You’re welcome, area teams

It would seem as though the city slicker from Chicago with the radical ideas, smart mouth, odd accent, perplexing attitude about driving over 20 miles per hour and the workings of a four-way stop and strange (correct) sporting opinions has brought the area of small(er) towns some good luck.

I don’t enjoy tooting my own horn, mainly because I don’t own a horn, but, considering the amount of criticism this job entails on a day-to-day basis, I’m blasting my air horn. Toot. Toot.

I entered the beautiful city of Worthington on Nov. 4 and before I even had time to figure out the legends were true about KFC buffets, Edgerton/Ellsworth was celebrating a state championship in football. Next, Jackson County Central went on to win a state championship in wrestling. Worthington’s girls’ basketball team followed with a trip to the state tournament, but not before WHS’s boys’ hockey team won back-to-back games for the first time since the 2007 season and the girls’ team did the same for the first time in a long time (six or seven years I was told).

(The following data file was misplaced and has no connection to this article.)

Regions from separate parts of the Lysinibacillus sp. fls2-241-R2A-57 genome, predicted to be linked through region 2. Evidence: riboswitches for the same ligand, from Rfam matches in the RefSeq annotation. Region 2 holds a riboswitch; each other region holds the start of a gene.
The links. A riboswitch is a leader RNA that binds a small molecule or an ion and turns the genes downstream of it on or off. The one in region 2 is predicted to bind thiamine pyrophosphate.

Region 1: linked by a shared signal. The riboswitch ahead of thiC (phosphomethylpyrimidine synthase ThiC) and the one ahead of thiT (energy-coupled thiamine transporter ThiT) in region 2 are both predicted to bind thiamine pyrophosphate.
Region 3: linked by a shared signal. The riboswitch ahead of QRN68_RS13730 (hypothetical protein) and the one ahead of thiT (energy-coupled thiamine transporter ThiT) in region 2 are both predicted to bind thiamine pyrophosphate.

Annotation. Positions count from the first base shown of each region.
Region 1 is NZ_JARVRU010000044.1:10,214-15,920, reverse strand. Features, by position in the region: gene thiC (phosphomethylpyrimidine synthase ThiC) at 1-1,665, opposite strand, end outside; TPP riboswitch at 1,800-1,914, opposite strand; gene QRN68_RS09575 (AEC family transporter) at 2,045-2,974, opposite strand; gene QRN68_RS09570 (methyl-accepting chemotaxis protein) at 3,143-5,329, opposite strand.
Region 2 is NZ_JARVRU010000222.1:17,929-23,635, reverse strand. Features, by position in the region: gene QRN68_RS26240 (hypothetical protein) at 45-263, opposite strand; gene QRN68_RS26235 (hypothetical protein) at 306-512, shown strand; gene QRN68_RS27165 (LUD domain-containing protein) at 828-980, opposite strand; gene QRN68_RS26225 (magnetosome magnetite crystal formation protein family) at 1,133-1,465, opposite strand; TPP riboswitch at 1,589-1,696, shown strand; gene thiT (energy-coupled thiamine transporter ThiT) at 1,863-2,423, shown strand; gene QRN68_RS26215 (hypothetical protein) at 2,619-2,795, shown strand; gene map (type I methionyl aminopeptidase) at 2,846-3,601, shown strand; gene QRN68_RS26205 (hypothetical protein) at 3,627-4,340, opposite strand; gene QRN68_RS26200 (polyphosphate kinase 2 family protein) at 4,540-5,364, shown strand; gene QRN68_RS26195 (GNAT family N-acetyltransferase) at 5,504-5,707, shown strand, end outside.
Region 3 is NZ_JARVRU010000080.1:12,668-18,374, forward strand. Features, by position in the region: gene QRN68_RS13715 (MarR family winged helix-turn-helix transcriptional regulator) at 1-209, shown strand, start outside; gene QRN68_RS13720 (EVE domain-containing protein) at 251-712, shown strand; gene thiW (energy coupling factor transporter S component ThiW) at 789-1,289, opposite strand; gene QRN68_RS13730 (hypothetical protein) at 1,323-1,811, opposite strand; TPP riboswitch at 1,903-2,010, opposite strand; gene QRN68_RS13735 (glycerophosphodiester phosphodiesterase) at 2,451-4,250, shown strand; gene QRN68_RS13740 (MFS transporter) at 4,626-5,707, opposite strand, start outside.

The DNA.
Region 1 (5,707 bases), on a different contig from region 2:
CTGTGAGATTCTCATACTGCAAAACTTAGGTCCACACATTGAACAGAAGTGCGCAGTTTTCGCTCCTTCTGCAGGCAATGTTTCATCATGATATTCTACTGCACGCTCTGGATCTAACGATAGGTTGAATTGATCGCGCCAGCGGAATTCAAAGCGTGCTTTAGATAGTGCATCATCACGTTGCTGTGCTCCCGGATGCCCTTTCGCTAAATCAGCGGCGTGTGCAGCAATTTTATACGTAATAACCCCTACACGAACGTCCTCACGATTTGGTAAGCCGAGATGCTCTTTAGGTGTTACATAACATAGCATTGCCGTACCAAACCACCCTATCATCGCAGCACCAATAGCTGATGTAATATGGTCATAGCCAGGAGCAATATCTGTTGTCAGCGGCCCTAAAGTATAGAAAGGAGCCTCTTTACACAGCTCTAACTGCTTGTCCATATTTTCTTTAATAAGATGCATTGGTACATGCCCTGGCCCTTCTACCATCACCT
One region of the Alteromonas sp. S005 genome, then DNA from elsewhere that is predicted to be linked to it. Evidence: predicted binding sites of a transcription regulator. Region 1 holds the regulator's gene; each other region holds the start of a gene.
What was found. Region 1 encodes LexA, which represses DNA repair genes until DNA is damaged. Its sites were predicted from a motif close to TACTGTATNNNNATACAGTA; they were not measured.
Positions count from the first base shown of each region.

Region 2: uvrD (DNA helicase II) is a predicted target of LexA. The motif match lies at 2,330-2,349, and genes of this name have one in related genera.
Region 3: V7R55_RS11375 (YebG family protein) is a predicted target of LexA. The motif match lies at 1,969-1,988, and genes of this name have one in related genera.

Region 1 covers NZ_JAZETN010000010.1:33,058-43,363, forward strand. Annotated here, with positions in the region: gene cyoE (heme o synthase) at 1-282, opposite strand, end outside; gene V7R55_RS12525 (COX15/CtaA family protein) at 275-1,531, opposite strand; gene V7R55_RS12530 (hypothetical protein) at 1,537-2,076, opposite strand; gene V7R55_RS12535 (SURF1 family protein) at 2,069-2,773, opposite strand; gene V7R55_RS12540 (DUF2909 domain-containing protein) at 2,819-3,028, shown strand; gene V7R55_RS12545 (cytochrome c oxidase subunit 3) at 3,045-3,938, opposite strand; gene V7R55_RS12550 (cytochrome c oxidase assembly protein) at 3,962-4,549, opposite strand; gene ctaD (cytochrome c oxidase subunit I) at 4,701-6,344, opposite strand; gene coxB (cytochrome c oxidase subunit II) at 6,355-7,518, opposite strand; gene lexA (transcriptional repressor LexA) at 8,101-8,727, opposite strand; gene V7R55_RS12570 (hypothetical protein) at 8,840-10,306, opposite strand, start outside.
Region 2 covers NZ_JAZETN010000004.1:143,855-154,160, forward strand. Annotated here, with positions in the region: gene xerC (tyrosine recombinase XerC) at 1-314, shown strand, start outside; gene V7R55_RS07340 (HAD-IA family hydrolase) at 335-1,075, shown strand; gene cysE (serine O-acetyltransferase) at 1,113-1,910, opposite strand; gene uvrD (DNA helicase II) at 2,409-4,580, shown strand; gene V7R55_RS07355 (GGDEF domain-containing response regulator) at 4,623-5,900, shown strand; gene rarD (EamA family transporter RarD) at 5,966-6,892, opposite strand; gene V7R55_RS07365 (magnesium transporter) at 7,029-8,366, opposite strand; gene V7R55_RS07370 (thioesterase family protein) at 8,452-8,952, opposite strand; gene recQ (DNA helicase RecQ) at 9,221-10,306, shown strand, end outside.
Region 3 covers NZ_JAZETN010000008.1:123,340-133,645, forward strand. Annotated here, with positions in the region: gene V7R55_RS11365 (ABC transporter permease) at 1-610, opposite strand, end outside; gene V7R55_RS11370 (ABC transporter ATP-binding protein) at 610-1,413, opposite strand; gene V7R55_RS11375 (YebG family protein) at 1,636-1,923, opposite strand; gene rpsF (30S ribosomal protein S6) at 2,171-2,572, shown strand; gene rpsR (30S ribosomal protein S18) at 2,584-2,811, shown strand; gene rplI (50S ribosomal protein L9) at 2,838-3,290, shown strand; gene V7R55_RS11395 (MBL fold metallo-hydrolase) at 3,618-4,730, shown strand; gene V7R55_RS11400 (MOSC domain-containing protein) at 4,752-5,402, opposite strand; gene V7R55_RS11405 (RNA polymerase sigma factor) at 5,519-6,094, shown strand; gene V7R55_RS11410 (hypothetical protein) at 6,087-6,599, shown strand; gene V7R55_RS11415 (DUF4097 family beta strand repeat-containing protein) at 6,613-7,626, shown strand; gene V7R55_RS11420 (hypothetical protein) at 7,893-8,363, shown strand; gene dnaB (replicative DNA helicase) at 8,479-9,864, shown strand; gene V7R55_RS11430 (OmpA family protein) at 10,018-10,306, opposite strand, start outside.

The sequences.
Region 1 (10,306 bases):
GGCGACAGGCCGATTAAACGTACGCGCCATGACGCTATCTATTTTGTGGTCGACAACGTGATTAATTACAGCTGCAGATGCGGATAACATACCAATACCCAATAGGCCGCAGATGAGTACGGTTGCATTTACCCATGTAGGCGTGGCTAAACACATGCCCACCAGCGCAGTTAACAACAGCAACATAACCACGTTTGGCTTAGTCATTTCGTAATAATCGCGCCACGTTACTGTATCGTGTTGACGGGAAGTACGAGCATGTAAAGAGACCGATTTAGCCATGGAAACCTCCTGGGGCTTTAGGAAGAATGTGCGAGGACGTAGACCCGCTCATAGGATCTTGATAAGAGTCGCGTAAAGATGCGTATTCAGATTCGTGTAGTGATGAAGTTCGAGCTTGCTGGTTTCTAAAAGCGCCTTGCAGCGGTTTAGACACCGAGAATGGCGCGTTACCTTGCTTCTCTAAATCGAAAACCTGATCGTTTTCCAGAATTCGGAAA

Soon after the Trojans’ girls’ basketball team punched their ticket to state, the boys’ basketball team did the same for Worthington. It marked the first time both the girls’ and boys’ basketball teams qualified for state in the same season. Joining the Trojan boys at state were Southwest Christian and Mountain Lake/Butterfield-Odin.

Did I mention it was the first time ML/B-O made state since the schools paired up in 1988? Well, it was. The Wolverines finished fourth and the Eagles finished second in the state in Class A.

I’ll even throw in the Minnesota West Bluejays knocking off the No. 1-ranked team in the country in hoops, while this sports editor was in office, as a reason to toot my horn.

We may disagree on many things, my beloved reader, but you have to give the city boy some credit. Teams enjoy winning under my watch.

In all seriousness, I thank you, area teams, for giving me stuff to put in the paper. You will never see sports at their purest than prep sports. No money, no scholarships, just pride. It’s a beautiful thing. To see them succeed has been a privilege and working in the office until 2 a.m. some nights with the cheesy idea the athletes will hold on to the paper I made filled with their success for years to come is the reason I walk into work every day.

Now if I could only figure out a way to bring some luck to your pro teams…I wouldn’t.